Brexit fears push down Marshalls' commercial sales

Short term uncertainty in the economy has delayed some building projects, leading to a "slight softening" in commercial sales at paving slab supplier Marshalls over the last two months.

Marshalls posts lower than expected sales. Image: Marshalls
Marshalls posts lower than expected sales. Image: Marshalls

UK revenue for the four months ended 30 April 2016 was up one per cent at £120 million, compared to £119m in 2015.

In a statement to investors, Marshalls said it had maintained its market share during this period, although some customer projects have been delayed. This is in line with recent data from the Construction Products Association, which blames uncertainty around Brexit for a slowdown in orders.

Marshalls' share price fell by 11 per cent following the announcement but has climbed back 5 per cent.

The company said the underlying indicators within the business remain strong and the board is confident of achieving its expectations for 2016.

Sales in the public sector and commercial end market, which represented approximately 64 per cent of Marshalls' total sales, were in line with the same period last year. The group continues to target those parts of the market where higher levels of growth are anticipated, such as rail, new build housing, water management and street furniture.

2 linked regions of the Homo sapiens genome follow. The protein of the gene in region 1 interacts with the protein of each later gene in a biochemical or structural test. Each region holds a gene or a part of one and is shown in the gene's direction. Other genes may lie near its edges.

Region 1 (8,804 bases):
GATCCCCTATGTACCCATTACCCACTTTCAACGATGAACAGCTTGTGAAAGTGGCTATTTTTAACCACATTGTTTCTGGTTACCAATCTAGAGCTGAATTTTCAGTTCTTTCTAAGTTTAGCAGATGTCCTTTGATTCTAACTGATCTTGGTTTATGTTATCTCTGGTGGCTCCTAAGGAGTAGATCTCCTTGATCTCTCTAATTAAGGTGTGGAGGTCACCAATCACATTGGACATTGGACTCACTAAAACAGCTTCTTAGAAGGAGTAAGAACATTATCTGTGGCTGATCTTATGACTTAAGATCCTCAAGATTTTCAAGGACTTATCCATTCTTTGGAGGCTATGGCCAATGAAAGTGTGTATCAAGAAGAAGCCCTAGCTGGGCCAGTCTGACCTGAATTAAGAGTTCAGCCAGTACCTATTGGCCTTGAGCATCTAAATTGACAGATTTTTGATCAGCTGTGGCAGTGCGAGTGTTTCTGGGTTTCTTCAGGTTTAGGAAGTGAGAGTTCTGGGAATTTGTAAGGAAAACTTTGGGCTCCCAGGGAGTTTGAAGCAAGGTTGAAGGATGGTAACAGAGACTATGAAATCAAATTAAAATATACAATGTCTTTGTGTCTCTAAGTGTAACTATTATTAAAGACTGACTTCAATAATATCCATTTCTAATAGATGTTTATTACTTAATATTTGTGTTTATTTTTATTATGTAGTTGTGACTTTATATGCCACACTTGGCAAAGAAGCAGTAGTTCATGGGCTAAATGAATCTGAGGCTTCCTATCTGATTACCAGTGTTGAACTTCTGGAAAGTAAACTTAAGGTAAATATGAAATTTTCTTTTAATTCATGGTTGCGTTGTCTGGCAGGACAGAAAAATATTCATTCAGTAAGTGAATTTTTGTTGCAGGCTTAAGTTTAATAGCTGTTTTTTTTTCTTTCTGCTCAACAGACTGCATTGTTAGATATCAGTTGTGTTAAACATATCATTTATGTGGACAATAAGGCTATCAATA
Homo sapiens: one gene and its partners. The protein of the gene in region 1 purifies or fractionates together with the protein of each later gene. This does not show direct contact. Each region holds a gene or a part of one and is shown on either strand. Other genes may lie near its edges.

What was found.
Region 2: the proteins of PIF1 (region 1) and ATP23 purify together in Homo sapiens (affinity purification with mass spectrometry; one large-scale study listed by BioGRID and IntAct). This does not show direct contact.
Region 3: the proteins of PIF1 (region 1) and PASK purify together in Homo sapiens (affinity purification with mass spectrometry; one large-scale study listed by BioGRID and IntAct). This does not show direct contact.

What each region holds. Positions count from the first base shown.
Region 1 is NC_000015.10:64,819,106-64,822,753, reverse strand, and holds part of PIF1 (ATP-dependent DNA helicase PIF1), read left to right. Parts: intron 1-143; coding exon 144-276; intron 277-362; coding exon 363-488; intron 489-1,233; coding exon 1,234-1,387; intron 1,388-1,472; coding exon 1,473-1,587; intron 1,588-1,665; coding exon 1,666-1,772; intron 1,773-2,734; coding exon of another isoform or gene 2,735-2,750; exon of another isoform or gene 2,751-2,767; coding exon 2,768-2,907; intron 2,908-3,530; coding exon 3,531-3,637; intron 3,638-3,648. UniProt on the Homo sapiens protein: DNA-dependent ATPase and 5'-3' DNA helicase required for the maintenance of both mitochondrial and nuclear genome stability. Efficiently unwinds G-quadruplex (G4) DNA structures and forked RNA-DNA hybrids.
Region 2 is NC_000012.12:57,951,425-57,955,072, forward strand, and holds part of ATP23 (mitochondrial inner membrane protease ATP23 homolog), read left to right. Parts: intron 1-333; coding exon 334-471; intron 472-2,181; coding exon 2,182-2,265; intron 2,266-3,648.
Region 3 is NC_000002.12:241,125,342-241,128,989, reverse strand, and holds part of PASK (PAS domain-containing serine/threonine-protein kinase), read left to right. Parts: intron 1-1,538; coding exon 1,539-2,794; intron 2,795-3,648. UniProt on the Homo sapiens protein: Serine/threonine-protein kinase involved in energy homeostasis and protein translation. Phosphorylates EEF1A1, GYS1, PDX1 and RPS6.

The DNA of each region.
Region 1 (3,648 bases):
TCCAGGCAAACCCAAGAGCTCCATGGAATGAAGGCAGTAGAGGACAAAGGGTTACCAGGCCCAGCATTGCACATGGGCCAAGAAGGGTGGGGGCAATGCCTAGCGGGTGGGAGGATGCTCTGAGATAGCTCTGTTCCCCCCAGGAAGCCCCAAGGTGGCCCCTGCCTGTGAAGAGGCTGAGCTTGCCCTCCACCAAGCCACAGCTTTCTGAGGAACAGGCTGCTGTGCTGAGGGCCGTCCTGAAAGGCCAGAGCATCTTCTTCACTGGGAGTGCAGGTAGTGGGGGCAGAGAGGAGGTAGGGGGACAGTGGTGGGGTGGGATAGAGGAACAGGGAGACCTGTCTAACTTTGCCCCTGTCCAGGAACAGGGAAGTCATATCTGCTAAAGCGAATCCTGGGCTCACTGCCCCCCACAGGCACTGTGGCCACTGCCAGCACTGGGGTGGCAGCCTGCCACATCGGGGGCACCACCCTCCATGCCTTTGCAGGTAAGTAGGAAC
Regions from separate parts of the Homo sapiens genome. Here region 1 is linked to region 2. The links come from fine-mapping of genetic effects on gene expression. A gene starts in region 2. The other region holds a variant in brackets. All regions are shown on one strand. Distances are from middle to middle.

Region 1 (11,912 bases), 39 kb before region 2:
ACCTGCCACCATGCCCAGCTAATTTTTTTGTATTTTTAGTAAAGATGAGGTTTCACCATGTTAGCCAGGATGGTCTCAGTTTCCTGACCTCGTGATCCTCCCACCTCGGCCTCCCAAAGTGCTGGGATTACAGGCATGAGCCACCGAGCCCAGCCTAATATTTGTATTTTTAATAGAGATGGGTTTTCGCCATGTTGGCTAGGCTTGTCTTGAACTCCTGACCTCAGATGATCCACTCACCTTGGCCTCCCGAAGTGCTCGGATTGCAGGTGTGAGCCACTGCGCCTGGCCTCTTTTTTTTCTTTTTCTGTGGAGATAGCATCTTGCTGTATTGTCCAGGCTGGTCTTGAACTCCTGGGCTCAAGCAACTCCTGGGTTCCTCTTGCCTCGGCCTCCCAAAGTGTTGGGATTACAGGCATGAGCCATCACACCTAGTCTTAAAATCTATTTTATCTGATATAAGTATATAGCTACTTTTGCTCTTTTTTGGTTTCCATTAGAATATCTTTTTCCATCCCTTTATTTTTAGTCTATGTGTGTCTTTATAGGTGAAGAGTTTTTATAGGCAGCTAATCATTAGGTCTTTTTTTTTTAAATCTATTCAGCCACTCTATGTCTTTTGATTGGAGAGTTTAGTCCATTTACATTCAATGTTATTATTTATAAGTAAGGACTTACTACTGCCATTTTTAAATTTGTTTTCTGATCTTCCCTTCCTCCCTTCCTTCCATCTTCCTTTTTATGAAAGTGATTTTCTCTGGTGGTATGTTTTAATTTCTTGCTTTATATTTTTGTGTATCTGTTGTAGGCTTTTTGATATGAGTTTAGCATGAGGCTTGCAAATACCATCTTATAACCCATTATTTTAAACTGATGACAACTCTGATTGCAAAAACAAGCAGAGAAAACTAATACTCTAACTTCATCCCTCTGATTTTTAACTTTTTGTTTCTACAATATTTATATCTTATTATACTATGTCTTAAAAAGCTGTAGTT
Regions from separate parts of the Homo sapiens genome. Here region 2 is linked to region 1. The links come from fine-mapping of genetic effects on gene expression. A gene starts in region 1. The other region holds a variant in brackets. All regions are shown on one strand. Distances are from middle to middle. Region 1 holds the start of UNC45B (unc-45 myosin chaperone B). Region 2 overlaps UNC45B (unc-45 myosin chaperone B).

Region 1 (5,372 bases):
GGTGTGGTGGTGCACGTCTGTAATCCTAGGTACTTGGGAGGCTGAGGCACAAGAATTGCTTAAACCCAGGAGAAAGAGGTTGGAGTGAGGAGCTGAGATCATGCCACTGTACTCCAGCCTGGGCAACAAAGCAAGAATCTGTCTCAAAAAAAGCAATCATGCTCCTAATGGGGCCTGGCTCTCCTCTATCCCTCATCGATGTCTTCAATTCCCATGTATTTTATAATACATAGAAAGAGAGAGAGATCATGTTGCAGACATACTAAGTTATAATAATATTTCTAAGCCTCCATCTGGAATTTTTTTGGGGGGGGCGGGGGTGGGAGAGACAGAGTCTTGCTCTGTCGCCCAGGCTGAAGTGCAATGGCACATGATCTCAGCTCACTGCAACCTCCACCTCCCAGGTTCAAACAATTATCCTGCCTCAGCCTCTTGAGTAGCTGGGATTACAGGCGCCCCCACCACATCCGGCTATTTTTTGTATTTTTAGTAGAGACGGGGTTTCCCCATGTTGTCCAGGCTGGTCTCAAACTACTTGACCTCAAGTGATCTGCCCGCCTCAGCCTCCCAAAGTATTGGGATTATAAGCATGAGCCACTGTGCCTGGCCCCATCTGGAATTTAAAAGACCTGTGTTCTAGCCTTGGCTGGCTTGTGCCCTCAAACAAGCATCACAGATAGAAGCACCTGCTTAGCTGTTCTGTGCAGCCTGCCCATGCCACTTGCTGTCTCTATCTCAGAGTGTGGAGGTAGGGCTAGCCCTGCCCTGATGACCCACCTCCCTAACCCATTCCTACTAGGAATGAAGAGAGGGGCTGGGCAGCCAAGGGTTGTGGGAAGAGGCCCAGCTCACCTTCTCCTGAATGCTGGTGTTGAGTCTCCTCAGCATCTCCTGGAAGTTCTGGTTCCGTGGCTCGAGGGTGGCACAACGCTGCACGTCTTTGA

Sales in the domestic end market, which represented approximately 31 per cent of Marshalls' total sales, were up four per cent compared with last year.

A survey of domestic installers at the end of April 2016 revealed order books of 12.4 weeks compared to 10.6 weeks in 2015, and compared with 10.5 weeks at the end of February 2016. At 12.4 weeks, this is the highest order book to be reported at this time of year.

The company said the pipeline for major UK infrastructure projects remains strong and the construction schedule has extended.

Wet ground conditions early this year had slowed progress on many domestic and commercial sites. The company also expects "subdued" local government landscape spend to eventually return to normal levels.

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